The likelihood of engine overheating is present in both summer and winter seasons. Overheating most often occurs in summer at high ambient temperatures, and in spring after prolonged use in harsh conditions and due to lack of maintenance. Often the cause of overheating can be an inoperative fan of the cooling system, the breakdown of which went unnoticed during the winter.
In theory, engine overheating can be detected by the coolant temperature gauge. However, in practice, in heavy traffic conditions, critical readings of this device go unnoticed or are detected too late. Based on this, it will be very useful for every car owner to be able to identify indirect signs of engine overheating.
If the amount of coolant in the cooling system is insufficient, the heater stops supplying hot air to the passenger compartment immediately before the coolant boils. This is the first sign of impending overheating.
Another sign of the critical value of the coolant temperature is the appearance of signs of detonation in the form of a characteristic ringing knock. It manifests itself when the fuel mixture burns abnormally in the cylinders. And this is due to the increased temperature of the walls of the combustion chamber.
As the engine temperature rises further, there are other signs of overheating. The engine begins to noticeably lose power, a strong and uniform knock appears (stronger than during detonation). Further operation of the engine is fraught with serious damage and the need for serious repairs.
If the engine does overheat, immediately stop on the side of the road, turn off the engine and open the hood to speed up engine cooling. Never open the radiator cap until it cools down. The cooling system is pressurized, and if the plug is opened, a powerful release of hot coolant and steam will occur. Burning hands and face is inevitable!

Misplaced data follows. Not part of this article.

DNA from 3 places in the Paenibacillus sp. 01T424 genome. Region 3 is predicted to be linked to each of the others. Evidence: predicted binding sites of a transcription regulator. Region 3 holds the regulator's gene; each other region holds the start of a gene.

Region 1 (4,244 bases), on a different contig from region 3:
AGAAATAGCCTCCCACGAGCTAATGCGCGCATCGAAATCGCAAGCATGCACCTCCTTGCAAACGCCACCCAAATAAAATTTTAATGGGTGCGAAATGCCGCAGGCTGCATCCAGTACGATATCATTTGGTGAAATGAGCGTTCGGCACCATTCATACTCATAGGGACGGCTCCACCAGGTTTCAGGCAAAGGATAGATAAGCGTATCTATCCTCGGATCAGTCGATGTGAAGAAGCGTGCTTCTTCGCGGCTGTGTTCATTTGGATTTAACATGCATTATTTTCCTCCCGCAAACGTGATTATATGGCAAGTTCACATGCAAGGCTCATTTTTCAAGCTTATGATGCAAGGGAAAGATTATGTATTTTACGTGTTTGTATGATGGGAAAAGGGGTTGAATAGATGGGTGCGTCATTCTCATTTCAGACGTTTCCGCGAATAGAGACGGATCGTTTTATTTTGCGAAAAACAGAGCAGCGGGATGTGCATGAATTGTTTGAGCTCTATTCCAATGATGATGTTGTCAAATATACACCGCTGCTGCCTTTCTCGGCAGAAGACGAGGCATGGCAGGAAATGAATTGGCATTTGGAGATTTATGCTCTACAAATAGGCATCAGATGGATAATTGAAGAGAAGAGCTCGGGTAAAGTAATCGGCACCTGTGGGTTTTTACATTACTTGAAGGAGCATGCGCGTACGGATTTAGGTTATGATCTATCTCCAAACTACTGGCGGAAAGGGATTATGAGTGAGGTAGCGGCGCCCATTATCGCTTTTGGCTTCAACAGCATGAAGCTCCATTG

What's more, the overheated coolant inside the engine helps to equalize the temperature of the parts, reducing it in critical hot spots. And never pour cold water on an overheated engine. In this case, the block head will necessarily crack.
Wait 10-15 minutes immediately after stopping. Then check that the pressure in the cooling system has decreased (the upper radiator hose will lose elasticity). Then carefully open the radiator cap and add coolant. Carry out the refilling process slowly and carefully so as not to provoke damage to the block head.
The next step is to start the engine. At idle speed, check the coolant temperature by the sensor, make sure there are no coolant leaks and the fan is turned on. If the arrow of the temperature gauge slowly reaches the operating temperature zone, and then quickly begins to approach the critical temperature zone, then the thermostat has failed and it remains in the closed position. In this case, further movement is impossible: very soon the engine will overheat again. Exit: dismantle the thermostat or its valve.
If you find a leak, try to eliminate it or reduce it as much as possible. If the fan is faulty, turn on the heater to maximum power and maximum air flow. This will allow you to get home.
If you fail to fix the thermostat or with a very small amount of coolant, you can slowly move using the following method. Carefully following the arrow of the temperature gauge, start moving. When the arrow reaches the red zone, turn off the engine and coast. Turn the engine back on shortly before stopping completely and repeat the procedure from the beginning. This method allows you to drive tens of kilometers without harming the engine.